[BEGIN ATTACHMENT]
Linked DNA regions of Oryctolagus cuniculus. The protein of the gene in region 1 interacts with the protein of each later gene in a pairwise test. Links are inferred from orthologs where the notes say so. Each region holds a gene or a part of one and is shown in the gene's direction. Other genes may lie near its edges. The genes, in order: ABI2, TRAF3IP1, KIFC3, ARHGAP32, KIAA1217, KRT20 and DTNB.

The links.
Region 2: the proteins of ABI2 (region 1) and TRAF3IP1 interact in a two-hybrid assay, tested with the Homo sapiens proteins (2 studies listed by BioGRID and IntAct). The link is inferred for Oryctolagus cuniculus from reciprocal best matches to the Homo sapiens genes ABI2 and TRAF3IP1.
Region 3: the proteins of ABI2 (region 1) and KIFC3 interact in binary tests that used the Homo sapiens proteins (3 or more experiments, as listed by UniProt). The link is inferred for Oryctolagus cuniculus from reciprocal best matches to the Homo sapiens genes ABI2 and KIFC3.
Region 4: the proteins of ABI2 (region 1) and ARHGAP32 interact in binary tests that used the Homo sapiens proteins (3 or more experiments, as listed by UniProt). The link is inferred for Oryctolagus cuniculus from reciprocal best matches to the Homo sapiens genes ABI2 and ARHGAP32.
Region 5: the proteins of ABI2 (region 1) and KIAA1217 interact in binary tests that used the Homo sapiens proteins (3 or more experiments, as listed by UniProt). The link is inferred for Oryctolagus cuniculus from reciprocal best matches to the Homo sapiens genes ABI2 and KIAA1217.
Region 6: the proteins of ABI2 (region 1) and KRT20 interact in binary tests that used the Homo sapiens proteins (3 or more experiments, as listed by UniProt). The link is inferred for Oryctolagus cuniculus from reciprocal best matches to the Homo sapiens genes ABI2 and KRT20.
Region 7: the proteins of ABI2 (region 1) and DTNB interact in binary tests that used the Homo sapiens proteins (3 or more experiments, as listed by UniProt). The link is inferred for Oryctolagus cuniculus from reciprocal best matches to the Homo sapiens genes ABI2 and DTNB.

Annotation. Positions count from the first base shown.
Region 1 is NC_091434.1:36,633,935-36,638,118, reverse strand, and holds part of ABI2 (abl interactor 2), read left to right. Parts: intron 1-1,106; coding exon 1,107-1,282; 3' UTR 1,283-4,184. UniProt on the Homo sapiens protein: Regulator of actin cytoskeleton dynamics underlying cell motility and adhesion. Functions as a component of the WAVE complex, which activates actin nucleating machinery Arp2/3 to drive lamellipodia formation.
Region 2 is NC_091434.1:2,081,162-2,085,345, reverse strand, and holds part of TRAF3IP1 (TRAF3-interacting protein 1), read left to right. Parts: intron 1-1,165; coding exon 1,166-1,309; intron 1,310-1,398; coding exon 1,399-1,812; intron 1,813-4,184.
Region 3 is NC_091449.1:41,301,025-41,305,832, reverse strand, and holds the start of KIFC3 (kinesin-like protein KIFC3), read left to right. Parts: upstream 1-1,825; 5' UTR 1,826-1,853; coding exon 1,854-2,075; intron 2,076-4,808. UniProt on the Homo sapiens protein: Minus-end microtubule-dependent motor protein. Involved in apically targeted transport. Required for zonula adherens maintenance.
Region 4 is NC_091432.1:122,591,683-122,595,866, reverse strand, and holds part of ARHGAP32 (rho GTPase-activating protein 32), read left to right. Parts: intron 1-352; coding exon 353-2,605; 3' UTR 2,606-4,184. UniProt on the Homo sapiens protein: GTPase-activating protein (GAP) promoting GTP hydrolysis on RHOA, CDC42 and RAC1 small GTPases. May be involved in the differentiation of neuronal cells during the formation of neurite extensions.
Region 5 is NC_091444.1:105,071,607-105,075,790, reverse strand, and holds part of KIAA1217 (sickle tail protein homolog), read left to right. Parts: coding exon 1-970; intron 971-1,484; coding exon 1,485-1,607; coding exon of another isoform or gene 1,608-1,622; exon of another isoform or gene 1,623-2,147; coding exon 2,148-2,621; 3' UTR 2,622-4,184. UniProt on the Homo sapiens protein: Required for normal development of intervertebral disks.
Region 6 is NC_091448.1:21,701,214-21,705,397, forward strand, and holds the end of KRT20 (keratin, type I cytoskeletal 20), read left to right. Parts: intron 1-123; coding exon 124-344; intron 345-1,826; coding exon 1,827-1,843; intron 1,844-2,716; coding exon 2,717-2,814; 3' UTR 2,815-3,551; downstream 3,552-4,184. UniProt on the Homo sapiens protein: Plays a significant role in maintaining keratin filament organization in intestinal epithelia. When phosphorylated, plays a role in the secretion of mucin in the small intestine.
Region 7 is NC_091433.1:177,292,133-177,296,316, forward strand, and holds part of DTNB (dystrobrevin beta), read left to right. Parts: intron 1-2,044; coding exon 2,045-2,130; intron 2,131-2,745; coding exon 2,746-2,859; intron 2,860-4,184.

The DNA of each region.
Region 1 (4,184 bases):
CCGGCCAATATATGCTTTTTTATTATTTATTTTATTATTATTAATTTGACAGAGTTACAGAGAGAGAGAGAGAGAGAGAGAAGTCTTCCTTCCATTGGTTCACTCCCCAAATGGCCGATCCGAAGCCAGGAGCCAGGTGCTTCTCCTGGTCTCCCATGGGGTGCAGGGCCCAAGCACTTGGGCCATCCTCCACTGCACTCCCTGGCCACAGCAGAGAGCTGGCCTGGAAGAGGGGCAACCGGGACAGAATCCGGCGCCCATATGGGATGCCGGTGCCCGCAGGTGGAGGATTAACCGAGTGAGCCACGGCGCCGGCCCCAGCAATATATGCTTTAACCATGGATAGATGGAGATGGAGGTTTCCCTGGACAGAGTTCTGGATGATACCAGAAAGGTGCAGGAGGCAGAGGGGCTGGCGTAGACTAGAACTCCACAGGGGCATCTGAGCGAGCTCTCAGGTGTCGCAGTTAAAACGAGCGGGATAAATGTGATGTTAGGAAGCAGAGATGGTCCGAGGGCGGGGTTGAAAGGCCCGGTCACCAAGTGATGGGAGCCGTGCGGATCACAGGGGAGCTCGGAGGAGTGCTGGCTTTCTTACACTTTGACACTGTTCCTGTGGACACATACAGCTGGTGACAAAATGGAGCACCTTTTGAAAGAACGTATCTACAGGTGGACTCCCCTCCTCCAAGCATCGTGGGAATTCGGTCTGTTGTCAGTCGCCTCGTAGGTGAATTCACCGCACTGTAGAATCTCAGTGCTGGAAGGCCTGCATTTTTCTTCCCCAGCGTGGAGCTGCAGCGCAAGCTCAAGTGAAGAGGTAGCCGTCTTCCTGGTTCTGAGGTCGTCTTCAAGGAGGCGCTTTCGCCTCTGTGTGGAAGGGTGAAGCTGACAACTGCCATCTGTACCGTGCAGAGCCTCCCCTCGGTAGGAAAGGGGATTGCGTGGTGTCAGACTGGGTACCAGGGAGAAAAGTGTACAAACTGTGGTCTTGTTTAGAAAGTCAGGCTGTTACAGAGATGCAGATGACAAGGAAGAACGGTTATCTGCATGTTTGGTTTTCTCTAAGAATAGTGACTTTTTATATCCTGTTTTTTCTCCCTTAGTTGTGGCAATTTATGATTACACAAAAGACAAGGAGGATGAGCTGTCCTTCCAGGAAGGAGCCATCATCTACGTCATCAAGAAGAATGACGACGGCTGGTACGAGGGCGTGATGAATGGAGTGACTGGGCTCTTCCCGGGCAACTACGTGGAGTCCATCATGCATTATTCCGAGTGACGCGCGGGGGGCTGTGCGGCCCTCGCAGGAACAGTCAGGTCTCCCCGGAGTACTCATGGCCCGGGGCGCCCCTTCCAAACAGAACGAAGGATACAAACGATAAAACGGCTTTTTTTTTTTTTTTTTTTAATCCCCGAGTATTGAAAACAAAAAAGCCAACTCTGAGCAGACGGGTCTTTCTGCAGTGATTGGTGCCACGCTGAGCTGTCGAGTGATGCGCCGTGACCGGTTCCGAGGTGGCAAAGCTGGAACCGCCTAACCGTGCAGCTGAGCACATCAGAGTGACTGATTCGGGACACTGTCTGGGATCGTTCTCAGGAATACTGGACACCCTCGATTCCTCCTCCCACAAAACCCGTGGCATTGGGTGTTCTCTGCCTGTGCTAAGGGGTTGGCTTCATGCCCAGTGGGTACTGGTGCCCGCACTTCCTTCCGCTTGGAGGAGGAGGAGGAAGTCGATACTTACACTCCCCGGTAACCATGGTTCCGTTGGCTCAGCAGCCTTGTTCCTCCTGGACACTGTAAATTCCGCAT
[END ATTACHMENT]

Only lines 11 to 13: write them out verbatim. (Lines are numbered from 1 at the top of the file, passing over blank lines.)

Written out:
Region 2 is NC_091434.1:2,081,162-2,085,345, reverse strand, and holds part of TRAF3IP1 (TRAF3-interacting protein 1), read left to right. Parts: intron 1-1,165; coding exon 1,166-1,309; intron 1,310-1,398; coding exon 1,399-1,812; intron 1,813-4,184.
Region 3 is NC_091449.1:41,301,025-41,305,832, reverse strand, and holds the start of KIFC3 (kinesin-like protein KIFC3), read left to right. Parts: upstream 1-1,825; 5' UTR 1,826-1,853; coding exon 1,854-2,075; intron 2,076-4,808. UniProt on the Homo sapiens protein: Minus-end microtubule-dependent motor protein. Involved in apically targeted transport. Required for zonula adherens maintenance.
Region 4 is NC_091432.1:122,591,683-122,595,866, reverse strand, and holds part of ARHGAP32 (rho GTPase-activating protein 32), read left to right. Parts: intron 1-352; coding exon 353-2,605; 3' UTR 2,606-4,184. UniProt on the Homo sapiens protein: GTPase-activating protein (GAP) promoting GTP hydrolysis on RHOA, CDC42 and RAC1 small GTPases. May be involved in the differentiation of neuronal cells during the formation of neurite extensions.